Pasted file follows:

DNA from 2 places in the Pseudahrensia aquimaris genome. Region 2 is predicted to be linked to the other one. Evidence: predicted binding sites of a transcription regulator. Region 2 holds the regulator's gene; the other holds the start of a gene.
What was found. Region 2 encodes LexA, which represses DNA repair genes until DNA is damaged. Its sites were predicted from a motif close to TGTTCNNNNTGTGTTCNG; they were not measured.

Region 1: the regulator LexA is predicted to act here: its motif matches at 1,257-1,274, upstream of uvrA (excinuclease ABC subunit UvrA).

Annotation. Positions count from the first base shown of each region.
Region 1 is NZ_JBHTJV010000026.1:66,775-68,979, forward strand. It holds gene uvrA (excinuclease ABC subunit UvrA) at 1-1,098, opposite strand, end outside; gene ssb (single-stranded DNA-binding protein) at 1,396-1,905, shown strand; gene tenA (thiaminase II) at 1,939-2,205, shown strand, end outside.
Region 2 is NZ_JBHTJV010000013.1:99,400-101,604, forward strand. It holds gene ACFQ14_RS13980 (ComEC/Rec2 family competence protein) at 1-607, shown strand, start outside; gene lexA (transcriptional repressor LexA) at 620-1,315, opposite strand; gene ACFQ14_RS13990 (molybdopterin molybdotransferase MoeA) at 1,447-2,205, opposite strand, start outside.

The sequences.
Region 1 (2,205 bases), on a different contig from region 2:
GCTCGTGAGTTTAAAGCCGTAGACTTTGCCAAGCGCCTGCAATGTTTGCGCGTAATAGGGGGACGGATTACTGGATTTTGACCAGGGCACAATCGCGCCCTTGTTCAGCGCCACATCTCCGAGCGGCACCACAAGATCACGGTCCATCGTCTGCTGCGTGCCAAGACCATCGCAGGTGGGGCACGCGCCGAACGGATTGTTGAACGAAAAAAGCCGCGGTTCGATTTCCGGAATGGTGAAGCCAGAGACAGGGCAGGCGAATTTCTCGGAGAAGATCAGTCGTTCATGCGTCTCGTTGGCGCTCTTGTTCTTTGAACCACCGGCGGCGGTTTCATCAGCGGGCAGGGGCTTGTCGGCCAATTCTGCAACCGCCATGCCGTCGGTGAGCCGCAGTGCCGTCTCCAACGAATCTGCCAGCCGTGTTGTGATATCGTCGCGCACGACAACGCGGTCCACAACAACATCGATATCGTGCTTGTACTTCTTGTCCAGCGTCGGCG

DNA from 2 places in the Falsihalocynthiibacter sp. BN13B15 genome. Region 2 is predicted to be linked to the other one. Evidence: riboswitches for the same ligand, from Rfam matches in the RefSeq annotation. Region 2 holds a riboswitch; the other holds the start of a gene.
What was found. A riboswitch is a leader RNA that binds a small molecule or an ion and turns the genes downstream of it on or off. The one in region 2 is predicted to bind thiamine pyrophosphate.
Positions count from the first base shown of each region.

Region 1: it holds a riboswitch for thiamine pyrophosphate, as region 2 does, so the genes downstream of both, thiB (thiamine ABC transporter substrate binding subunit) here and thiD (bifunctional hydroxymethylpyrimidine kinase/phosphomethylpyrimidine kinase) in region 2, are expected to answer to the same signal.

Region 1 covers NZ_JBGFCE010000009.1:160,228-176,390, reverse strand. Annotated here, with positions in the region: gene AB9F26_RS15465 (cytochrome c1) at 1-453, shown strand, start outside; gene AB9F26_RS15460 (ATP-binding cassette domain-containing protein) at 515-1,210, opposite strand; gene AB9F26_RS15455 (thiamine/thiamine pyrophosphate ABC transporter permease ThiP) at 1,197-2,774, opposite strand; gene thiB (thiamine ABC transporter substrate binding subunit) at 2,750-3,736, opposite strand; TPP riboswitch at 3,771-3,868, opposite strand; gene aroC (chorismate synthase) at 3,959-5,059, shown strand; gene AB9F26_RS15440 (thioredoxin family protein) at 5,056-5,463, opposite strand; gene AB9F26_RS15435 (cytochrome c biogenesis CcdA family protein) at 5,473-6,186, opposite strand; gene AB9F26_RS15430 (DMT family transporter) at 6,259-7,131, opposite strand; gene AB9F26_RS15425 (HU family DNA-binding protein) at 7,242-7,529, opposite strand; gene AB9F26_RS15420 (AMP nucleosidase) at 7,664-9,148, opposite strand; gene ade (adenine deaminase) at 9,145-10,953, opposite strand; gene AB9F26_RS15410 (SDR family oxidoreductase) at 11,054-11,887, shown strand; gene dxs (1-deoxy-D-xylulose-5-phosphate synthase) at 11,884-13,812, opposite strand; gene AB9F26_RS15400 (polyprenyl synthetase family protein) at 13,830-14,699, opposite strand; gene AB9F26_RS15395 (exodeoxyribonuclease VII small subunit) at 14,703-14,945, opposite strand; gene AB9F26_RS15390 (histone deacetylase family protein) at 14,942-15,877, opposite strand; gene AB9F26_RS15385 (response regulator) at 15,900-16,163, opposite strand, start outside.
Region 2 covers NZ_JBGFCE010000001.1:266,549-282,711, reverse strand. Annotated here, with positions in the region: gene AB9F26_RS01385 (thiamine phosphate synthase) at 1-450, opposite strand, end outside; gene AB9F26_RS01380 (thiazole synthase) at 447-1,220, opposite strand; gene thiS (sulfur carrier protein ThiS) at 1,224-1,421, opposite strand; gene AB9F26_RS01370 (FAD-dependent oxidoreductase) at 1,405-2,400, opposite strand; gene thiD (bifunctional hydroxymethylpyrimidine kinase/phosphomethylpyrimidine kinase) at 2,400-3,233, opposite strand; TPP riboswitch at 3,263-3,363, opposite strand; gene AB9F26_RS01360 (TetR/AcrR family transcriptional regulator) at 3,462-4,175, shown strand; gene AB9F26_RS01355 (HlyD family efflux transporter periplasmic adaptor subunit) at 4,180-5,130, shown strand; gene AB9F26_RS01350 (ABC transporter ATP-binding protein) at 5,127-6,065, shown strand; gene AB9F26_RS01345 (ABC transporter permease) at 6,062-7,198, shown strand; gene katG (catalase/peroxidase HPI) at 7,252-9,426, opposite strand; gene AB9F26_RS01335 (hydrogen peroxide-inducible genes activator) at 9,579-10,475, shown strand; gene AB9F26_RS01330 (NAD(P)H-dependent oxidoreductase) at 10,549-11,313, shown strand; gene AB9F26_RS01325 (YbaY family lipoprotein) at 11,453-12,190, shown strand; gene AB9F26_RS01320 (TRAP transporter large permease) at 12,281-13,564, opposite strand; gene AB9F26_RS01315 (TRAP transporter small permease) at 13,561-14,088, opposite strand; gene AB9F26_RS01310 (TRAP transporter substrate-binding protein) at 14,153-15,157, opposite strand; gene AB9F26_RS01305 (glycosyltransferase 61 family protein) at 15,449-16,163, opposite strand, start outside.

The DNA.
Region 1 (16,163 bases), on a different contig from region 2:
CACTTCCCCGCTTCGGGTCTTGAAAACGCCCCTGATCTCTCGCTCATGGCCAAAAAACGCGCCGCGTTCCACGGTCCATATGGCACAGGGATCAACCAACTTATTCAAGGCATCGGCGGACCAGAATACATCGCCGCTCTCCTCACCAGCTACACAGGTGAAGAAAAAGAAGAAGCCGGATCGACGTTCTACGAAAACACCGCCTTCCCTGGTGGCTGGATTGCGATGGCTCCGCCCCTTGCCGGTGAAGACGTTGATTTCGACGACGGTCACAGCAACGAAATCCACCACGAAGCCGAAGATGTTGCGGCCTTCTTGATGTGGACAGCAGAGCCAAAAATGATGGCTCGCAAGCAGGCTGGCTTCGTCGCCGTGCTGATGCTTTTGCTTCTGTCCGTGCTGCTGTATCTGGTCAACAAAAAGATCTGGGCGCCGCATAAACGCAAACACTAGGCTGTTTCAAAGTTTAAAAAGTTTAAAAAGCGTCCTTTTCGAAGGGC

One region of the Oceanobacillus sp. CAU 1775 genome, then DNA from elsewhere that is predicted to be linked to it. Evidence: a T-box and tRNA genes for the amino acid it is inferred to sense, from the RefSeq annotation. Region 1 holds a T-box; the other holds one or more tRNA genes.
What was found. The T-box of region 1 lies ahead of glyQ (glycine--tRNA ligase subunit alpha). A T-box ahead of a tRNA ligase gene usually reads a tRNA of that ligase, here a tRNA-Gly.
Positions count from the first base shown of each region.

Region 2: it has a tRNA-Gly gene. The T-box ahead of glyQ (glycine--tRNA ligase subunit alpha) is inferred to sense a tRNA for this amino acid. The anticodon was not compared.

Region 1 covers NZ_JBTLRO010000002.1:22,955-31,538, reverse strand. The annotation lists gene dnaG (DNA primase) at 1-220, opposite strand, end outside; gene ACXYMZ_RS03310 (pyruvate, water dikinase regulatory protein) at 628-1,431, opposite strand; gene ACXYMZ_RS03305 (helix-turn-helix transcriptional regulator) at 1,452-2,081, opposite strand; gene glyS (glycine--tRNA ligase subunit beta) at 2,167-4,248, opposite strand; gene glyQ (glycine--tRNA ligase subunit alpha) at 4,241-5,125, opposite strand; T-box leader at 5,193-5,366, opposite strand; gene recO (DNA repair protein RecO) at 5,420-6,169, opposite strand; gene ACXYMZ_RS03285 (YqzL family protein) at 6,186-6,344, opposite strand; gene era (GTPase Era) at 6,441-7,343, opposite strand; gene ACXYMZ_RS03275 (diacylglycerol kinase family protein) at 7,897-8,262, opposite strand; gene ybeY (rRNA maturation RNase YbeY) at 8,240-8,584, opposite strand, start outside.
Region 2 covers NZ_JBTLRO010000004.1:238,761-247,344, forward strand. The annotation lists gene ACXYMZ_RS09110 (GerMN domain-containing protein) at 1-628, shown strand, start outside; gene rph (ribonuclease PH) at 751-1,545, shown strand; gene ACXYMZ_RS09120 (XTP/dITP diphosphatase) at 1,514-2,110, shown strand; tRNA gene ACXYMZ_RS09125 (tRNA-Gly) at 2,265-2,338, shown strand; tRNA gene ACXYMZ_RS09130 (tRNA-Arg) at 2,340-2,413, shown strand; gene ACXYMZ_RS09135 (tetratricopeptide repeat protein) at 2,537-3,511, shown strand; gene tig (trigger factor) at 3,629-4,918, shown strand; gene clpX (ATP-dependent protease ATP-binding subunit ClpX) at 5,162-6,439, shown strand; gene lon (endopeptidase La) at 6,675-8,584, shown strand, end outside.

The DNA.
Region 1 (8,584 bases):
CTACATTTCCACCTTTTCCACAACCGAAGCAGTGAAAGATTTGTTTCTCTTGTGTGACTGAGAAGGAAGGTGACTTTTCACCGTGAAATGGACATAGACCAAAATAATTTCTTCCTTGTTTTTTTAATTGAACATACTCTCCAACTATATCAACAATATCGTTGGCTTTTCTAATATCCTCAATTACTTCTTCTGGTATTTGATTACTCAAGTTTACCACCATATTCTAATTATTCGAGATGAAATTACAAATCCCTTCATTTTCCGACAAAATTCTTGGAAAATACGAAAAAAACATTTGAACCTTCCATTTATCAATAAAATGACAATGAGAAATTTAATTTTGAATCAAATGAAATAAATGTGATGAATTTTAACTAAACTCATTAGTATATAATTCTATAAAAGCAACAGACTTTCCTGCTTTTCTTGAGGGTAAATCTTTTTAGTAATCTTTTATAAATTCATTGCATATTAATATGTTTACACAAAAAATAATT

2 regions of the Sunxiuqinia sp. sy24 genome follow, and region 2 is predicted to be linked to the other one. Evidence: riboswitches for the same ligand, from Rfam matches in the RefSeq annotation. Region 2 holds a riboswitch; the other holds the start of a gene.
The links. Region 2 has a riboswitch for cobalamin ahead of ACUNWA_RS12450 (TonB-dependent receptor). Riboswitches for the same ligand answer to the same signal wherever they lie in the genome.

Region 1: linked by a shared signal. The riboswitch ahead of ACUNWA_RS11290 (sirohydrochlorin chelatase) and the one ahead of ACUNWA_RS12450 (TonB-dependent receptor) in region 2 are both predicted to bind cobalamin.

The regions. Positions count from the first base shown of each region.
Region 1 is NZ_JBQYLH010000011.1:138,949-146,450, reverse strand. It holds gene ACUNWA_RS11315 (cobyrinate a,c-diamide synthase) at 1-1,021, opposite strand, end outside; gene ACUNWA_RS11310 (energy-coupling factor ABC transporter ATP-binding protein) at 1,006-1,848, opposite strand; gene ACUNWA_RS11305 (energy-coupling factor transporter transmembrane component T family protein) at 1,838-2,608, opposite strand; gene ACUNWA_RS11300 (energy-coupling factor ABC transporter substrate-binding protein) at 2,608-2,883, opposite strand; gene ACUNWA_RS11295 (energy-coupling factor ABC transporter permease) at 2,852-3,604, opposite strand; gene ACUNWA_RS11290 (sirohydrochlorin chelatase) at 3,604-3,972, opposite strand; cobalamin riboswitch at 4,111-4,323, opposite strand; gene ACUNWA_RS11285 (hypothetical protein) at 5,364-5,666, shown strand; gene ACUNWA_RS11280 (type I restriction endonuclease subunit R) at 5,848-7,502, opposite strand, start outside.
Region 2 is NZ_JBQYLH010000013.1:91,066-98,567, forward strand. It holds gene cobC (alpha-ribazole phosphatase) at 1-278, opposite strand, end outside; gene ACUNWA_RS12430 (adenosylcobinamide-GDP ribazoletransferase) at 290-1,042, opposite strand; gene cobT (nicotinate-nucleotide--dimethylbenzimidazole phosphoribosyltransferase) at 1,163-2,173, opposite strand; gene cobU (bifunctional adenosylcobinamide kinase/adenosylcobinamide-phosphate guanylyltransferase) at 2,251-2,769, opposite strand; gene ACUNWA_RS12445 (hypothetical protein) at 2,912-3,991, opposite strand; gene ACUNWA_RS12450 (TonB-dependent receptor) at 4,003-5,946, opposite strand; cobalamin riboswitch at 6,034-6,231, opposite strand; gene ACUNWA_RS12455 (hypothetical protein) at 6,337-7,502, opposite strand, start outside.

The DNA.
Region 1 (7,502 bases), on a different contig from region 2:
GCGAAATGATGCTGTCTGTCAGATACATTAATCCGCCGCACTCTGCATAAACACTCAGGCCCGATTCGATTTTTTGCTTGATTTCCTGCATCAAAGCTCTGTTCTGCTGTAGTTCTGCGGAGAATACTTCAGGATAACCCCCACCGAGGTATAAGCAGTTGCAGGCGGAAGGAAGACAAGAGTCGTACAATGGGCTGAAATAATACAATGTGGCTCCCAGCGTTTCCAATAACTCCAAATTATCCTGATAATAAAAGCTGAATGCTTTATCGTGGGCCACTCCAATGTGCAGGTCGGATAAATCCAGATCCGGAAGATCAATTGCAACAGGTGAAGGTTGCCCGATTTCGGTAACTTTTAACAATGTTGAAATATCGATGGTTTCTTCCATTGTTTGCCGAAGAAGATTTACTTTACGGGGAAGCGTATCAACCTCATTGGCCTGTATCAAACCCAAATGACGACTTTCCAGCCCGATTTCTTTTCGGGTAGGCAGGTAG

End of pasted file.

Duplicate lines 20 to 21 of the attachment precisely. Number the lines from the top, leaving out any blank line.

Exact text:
What was found. The T-box of region 1 lies ahead of glyQ (glycine--tRNA ligase subunit alpha). A T-box ahead of a tRNA ligase gene usually reads a tRNA of that ligase, here a tRNA-Gly.
Positions count from the first base shown of each region.